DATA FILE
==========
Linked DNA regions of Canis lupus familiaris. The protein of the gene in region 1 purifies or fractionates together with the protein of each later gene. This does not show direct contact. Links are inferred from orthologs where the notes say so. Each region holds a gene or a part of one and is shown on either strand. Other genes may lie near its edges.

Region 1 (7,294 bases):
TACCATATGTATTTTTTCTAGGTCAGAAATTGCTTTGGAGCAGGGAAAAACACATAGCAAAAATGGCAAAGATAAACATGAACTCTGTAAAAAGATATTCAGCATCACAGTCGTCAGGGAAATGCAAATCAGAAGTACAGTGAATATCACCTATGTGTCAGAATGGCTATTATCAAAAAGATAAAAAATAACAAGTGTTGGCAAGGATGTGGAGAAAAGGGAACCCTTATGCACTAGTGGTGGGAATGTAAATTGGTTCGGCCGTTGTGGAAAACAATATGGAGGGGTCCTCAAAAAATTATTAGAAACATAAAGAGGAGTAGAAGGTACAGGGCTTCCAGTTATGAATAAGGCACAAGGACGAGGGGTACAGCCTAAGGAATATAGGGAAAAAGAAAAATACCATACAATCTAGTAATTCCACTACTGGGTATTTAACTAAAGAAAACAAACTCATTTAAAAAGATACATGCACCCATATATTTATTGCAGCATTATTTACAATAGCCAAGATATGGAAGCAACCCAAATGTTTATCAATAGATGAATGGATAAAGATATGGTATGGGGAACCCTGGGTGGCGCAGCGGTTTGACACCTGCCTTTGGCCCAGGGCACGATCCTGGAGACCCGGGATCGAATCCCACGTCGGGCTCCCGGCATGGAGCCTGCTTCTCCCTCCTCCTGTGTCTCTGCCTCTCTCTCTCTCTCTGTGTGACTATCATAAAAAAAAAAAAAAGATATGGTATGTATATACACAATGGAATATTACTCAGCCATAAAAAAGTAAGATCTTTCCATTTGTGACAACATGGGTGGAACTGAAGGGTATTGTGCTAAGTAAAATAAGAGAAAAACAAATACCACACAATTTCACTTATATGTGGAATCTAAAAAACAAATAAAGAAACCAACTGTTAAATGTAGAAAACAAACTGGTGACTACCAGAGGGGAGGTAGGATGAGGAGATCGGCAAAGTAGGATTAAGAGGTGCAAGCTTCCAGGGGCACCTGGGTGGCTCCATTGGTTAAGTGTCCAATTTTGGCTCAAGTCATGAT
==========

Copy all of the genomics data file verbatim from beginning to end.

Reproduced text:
Linked DNA regions of Canis lupus familiaris. The protein of the gene in region 1 purifies or fractionates together with the protein of each later gene. This does not show direct contact. Links are inferred from orthologs where the notes say so. Each region holds a gene or a part of one and is shown on either strand. Other genes may lie near its edges.

Region 1 (7,294 bases):
TACCATATGTATTTTTTCTAGGTCAGAAATTGCTTTGGAGCAGGGAAAAACACATAGCAAAAATGGCAAAGATAAACATGAACTCTGTAAAAAGATATTCAGCATCACAGTCGTCAGGGAAATGCAAATCAGAAGTACAGTGAATATCACCTATGTGTCAGAATGGCTATTATCAAAAAGATAAAAAATAACAAGTGTTGGCAAGGATGTGGAGAAAAGGGAACCCTTATGCACTAGTGGTGGGAATGTAAATTGGTTCGGCCGTTGTGGAAAACAATATGGAGGGGTCCTCAAAAAATTATTAGAAACATAAAGAGGAGTAGAAGGTACAGGGCTTCCAGTTATGAATAAGGCACAAGGACGAGGGGTACAGCCTAAGGAATATAGGGAAAAAGAAAAATACCATACAATCTAGTAATTCCACTACTGGGTATTTAACTAAAGAAAACAAACTCATTTAAAAAGATACATGCACCCATATATTTATTGCAGCATTATTTACAATAGCCAAGATATGGAAGCAACCCAAATGTTTATCAATAGATGAATGGATAAAGATATGGTATGGGGAACCCTGGGTGGCGCAGCGGTTTGACACCTGCCTTTGGCCCAGGGCACGATCCTGGAGACCCGGGATCGAATCCCACGTCGGGCTCCCGGCATGGAGCCTGCTTCTCCCTCCTCCTGTGTCTCTGCCTCTCTCTCTCTCTCTGTGTGACTATCATAAAAAAAAAAAAAAGATATGGTATGTATATACACAATGGAATATTACTCAGCCATAAAAAAGTAAGATCTTTCCATTTGTGACAACATGGGTGGAACTGAAGGGTATTGTGCTAAGTAAAATAAGAGAAAAACAAATACCACACAATTTCACTTATATGTGGAATCTAAAAAACAAATAAAGAAACCAACTGTTAAATGTAGAAAACAAACTGGTGACTACCAGAGGGGAGGTAGGATGAGGAGATCGGCAAAGTAGGATTAAGAGGTGCAAGCTTCCAGGGGCACCTGGGTGGCTCCATTGGTTAAGTGTCCAATTTTGGCTCAAGTCATGAT